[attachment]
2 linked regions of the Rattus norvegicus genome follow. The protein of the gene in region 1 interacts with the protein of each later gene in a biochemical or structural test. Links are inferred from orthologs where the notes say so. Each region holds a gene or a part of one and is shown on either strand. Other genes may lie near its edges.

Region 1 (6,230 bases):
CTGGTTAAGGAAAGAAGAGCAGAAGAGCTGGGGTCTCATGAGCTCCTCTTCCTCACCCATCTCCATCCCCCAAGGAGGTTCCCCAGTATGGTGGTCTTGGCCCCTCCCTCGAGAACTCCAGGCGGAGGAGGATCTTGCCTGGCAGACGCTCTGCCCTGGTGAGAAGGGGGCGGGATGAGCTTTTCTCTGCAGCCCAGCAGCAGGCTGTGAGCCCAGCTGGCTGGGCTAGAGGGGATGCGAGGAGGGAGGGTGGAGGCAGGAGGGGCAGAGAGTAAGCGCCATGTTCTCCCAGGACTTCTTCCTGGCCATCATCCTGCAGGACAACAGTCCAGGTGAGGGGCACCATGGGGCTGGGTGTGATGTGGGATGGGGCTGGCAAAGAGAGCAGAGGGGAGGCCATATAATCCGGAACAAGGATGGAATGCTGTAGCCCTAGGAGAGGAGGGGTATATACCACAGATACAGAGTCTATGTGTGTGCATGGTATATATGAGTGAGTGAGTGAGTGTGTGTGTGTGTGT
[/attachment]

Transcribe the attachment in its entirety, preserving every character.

2 linked regions of the Rattus norvegicus genome follow. The protein of the gene in region 1 interacts with the protein of each later gene in a biochemical or structural test. Links are inferred from orthologs where the notes say so. Each region holds a gene or a part of one and is shown on either strand. Other genes may lie near its edges.

Region 1 (6,230 bases):
CTGGTTAAGGAAAGAAGAGCAGAAGAGCTGGGGTCTCATGAGCTCCTCTTCCTCACCCATCTCCATCCCCCAAGGAGGTTCCCCAGTATGGTGGTCTTGGCCCCTCCCTCGAGAACTCCAGGCGGAGGAGGATCTTGCCTGGCAGACGCTCTGCCCTGGTGAGAAGGGGGCGGGATGAGCTTTTCTCTGCAGCCCAGCAGCAGGCTGTGAGCCCAGCTGGCTGGGCTAGAGGGGATGCGAGGAGGGAGGGTGGAGGCAGGAGGGGCAGAGAGTAAGCGCCATGTTCTCCCAGGACTTCTTCCTGGCCATCATCCTGCAGGACAACAGTCCAGGTGAGGGGCACCATGGGGCTGGGTGTGATGTGGGATGGGGCTGGCAAAGAGAGCAGAGGGGAGGCCATATAATCCGGAACAAGGATGGAATGCTGTAGCCCTAGGAGAGGAGGGGTATATACCACAGATACAGAGTCTATGTGTGTGCATGGTATATATGAGTGAGTGAGTGAGTGTGTGTGTGTGTGT